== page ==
|By Kerry Soper.|
|By Kerry Soper.|
Of course, you also don’t want to project yourself as someone you aren’t. Most obviously, you shouldn’t drink if you aren't comfortable with it. In addition, you should avoid situations that encourage inappropriate comments or discussions about race, religion, sex, or other topics that can be insulting or uncomfortable. Moreover, if you receive comments of this sort during the interview, you should make sure to tell the department chair or someone higher up. Situations that make you personally uncomfortable or intimated should not be tolerated or allowed to pass.
Don’t describe too many projects. Hiring committees generally want to see someone who is going to be a world expert in some particular topic, not a dilettante who jumps from one random project to another. Thus, you want to present an integrated and multi-faceted approach to a particular important question (baby/werewolf) in which your work has the potential to be world-altering, paradigm-shifting, game-changing, and all those sorts of things your letter writers have said about you but which you can't explicitly state yourself. Of course, some people really do work on several entirely different topics that are not closely related to each other. In such cases, I still generally suggest focusing on only one of the topics in your talk, unless you have a clear expectation that some of the audience is specifically interested in one aspect of your work and some other segment of the audience is specifically interested in the other aspect. In such cases, you can present both but you need to explain why you are doing so.
Don’t say “that’s a great question”. By way of illustration, I will relate a personal anecdote. When I was answering questions during an interview for a faculty position in 2000, I said for the first question That is a great question. Then I paused and said out loud (as it was crossing my brain in real time) Why do we always say that before questions? If we say it for everything, then it means nothing; that, in fact, no questions are great. And, if you don’t say it for one question, does that mean the question is not great? The audience looked amused or at least bemused. Then I went on to answer the question. I was still mulling over what I had said as the next question was being asked, and so I responded histrionically That is an OUTSTANDING question. This time some folks in the audience actually laughed out loud. Then I answered the question. Then, at the start of my response to the third question, I said That is a really awful question. This time, the whole audience burst out in loud guffaws. It turned out that the third person was internally famous for asking ridiculous questions and I had timed my comment just perfectly. However, I didn’t get the job. Perhaps my flippant comments were the reason or perhaps it reflected the search committee’s chair’s first words to me I don’t even know why we are interviewing you, you are totally unsuitable for the position. In fact, knowing that I wasn’t going to get the position was perhaps one reason I felt emboldened to say what was on my mind.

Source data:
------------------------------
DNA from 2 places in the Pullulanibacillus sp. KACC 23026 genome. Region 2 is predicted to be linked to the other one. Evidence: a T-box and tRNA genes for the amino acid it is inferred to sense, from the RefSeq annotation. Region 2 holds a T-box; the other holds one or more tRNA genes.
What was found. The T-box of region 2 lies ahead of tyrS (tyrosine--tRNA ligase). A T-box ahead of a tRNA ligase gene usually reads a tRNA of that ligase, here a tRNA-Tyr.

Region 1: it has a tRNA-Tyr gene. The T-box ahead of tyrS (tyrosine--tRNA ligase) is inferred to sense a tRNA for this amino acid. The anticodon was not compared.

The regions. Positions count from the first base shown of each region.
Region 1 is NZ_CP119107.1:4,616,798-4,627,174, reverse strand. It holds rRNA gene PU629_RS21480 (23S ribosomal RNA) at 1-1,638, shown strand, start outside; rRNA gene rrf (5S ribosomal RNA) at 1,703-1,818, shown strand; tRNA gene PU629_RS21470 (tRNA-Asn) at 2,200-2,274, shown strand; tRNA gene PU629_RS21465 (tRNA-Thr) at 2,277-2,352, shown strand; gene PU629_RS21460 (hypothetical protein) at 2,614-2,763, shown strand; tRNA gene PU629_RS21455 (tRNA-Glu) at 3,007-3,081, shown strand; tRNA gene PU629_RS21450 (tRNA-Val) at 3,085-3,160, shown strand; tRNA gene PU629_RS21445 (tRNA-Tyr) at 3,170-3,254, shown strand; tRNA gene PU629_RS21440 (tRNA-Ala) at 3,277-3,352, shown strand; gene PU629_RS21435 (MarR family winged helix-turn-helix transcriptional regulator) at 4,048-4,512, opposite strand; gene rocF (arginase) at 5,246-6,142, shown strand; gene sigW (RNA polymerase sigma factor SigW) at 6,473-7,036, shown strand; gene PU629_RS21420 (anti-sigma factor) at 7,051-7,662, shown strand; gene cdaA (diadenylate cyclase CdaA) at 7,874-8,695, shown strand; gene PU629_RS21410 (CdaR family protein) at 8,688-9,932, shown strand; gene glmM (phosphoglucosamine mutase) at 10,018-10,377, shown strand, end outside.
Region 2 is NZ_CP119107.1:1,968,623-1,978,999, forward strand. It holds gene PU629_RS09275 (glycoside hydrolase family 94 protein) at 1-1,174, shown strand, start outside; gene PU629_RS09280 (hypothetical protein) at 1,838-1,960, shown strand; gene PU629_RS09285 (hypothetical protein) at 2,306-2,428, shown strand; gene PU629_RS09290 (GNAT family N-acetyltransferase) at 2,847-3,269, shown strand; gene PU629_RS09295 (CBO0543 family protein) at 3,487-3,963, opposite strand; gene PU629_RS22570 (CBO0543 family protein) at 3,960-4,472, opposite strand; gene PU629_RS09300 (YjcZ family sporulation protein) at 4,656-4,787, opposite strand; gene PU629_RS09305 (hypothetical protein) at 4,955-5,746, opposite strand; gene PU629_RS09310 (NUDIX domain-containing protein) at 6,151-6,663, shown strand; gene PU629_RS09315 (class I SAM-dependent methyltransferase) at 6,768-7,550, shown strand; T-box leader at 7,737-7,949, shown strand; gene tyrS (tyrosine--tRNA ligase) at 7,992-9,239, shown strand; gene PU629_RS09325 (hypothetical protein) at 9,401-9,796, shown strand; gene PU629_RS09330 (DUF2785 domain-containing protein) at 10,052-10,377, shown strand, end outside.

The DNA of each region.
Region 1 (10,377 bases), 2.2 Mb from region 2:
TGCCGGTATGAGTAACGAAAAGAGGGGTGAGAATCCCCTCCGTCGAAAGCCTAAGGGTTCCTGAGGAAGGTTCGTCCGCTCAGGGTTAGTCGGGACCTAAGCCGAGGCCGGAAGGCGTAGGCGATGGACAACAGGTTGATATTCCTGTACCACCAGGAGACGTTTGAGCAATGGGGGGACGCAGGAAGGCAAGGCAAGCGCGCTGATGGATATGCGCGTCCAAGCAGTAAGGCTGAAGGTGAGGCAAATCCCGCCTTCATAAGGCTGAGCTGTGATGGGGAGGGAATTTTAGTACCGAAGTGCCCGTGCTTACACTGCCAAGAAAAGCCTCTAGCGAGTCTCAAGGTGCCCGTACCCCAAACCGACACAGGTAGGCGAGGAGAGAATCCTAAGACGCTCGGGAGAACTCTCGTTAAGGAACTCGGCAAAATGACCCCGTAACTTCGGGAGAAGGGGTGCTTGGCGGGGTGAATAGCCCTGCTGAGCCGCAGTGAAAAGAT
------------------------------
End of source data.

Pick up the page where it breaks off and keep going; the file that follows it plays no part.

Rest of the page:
As a related point, make sure to leave room for questions at the end – your talk should only be about 45 minutes but not much shorter. During questions, make sure you respond at length and with deliberation. (Don’t just say Yes, you are right and then move on to the next question.) If the question doesn’t make sense, say something like OK, I am not sure precisely what you mean – I look forward to discussing it more with you later over beers – but I will for the moment convert your question into one that I can actually answer. A response like this is often good for a chuckle, which again makes you seem fun and engaging.
One problem that I might have introduced with all of the above advice is that you will begin to overthink everything during the interview when you really should be relaxed. So here is a more general suggestion that hopefully facilitates all of the above my more organically. When you go for the interview, pretend that you are already a faculty member at University X and that you have been invited to give a seminar at University Y. This mindset will hopefully help to make all of the above flow more naturally and without conscious thought DURING the interview.
Finally, note that many website give additional more specific advice - just type "job interview academia" into Google.
Now go out there and kill that interview.